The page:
• If so, what measures are we putting in place?
  • Have we discussed the incident and corrective actions with all staff/volunteers?

It’s often necessary to consider a continuum of responses to address peer-to-peer sexual activity. Begin at the left of the continuum and work towards the right side, at the response that is most commensurate to the severity of the behavior.

Do Nothing           Expel
             
 Educate Communicate with Parents/Guardians Document Increase Training/Supervision Write Up Suspend/Excel Safety Plan

 

Responding to Allegations of Abuse

You should do the following when responding to an abuse disclosure:

  1. Provide your undivided attention to the survivor, and take the time needed to listen completely to them. Sympathize with the survivor and let them know you are genuinely sorry for what has happened to them.
  2. Be sensitive to vague disclosures. When in doubt, report.
  3. Avoid expressing shock or outrage. This can make the survivor feel uncomfortable and fearful.
  4. Do not threaten or condemn the alleged perpetrator.
  5. Let the survivor know that you believe them.
  6. Tell the survivor that they were right to disclose the activity.
  7. Assure the survivor that the abuse was not their fault.
  8. Reassure the survivor that they are going to be safe.
  9. Avoid questions or statements that could make the survivor feel responsible.
  10. Write down exactly what was said and every detail that the survivor discloses.
  11. Follow authorized reporting procedures.

Three Key Principles When Responding to Allegations of Abuse

Your organizational response to allegations of abuse should be centered around three (3) key principles:

  1. Be Compassionate – Sympathy is not an admission of guilt. Expressing remorse and sorrow for what has happened makes the survivor feel valued and cared for, which leads to healing.
  2. Be Transparent – Not communicating with key individuals will lead to anger and frustration. Providing factual and truthful information lets everyone know that something is being done. If your organization is not communicating about the response, you can rest assured that someone else is. The question is, “Is their story the one you want being told?”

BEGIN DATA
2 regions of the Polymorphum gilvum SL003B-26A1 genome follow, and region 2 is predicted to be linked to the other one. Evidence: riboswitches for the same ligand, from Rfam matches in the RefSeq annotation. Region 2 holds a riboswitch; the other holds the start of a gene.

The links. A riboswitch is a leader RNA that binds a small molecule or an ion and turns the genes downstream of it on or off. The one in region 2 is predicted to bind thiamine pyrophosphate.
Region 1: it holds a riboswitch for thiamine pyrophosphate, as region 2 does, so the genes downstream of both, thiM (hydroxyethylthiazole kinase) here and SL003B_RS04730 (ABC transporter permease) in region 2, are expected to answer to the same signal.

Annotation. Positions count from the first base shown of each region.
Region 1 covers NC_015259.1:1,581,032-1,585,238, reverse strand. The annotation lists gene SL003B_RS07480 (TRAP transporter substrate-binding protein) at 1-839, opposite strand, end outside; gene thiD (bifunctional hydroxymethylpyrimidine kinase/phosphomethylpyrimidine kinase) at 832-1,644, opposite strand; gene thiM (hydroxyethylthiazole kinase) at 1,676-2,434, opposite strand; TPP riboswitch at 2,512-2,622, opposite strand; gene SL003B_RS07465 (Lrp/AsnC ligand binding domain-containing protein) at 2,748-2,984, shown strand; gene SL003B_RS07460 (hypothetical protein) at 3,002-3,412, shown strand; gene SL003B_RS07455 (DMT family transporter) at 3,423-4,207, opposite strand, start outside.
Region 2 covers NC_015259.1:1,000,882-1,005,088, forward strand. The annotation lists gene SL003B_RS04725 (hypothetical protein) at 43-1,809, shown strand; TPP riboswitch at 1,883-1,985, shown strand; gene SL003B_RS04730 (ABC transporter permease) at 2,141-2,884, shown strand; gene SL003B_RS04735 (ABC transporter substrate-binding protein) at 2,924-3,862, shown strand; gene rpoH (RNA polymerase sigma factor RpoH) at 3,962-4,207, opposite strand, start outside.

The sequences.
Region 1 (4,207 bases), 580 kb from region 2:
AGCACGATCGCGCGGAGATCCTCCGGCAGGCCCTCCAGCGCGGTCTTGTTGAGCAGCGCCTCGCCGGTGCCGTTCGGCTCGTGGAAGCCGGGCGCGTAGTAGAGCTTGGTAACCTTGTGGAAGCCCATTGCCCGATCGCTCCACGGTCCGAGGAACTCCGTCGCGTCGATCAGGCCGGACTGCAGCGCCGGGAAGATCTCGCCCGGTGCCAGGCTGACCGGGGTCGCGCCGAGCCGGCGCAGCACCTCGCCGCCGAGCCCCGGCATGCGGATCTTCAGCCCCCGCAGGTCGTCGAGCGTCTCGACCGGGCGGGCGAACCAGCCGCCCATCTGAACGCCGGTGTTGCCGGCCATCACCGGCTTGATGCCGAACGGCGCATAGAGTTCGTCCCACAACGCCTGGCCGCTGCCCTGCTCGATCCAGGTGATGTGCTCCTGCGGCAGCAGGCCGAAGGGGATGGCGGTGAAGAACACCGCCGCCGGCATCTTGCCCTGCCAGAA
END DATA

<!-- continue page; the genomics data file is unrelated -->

3. Be Confident – Now is not the time to be shy and/or timid. Your organization desperately needs to be able to communicate to all external customers that you are prepared and ready to deal with this allegation. Let them know what they can expect as part of your response and ask them to hold you accountable for this.

The Four Stages of Organizational Response to Abuse Allegations

There are four (4) Stages of organizational response to allegations of abuse:

Stage 1 – Activate. Activate your written response procedures and management plan. Now is not the time to develop this plan. The plan should already be written, communicated, rehearsed and ready to deploy. If your organization does not have a written response plan ready, then it will be too late at the time of disclosure and everyone will see that.

Stage 2 – Gather. Gather all the information that you possibly can and document everything.

  • Document all incidents and corrective actions.
  • Document full names of everyone involved, along with the following:
    • Sex
    • Ages of All
    • Dates
    • Times
    • Locations

Avoid writing subjective opinions and/or conclusions in documentation materials. Include all details and be clear & concise.

The presence of red-flag behaviors does not mean that A) Abuse is happening or B) That a person is an offender. Red-flag behaviors call attention to areas that need further investigation. The more red-flag behaviors noted should result in a deeper investigation until they are resolved. You should never use red-flag behaviors alone to determine facts.

Stage 3 – Initiate. Initiate organizational internal and external response communications. Show compassion and state the facts only.  Include information like:

  • Name of the person(s) involved.
  • Type of contact. (e-mail, internet, place, etc.).
  • Date(s) and time(s) of contact.
  • Case number(s).
  • Summary of interactions;
  • Plans for follow-up;

Stage 4 – Provide.  Provide resources to:

  • Survivor(s)
  • Staff and volunteers
  • Participants
  • Parents and guardians
  • Authorities

Next Steps: Organizational Quick Assessment

Use the quick assessment below to review the effectiveness of your organization’s current controls measures and determine whether they continue to provide protection, or whether different controls may be more effective.

 Critical Control Measure YES/NO 
Do our procedures truly capture responding to red-flag behaviors that do not rise to the level of abuse?  
Do we have a responding procedure in place that has a clear threshold for when to reach out to parents?  
Do our responding procedures provide a confident, compassionate, transparent response?  
Do we have a clear procedure for responding to peer-to-peer incidences?  
 

Abuse Prevention: Plan. Protect. Respond.

 

Learn practical ways to help stop abuse in your community.

 

Learn More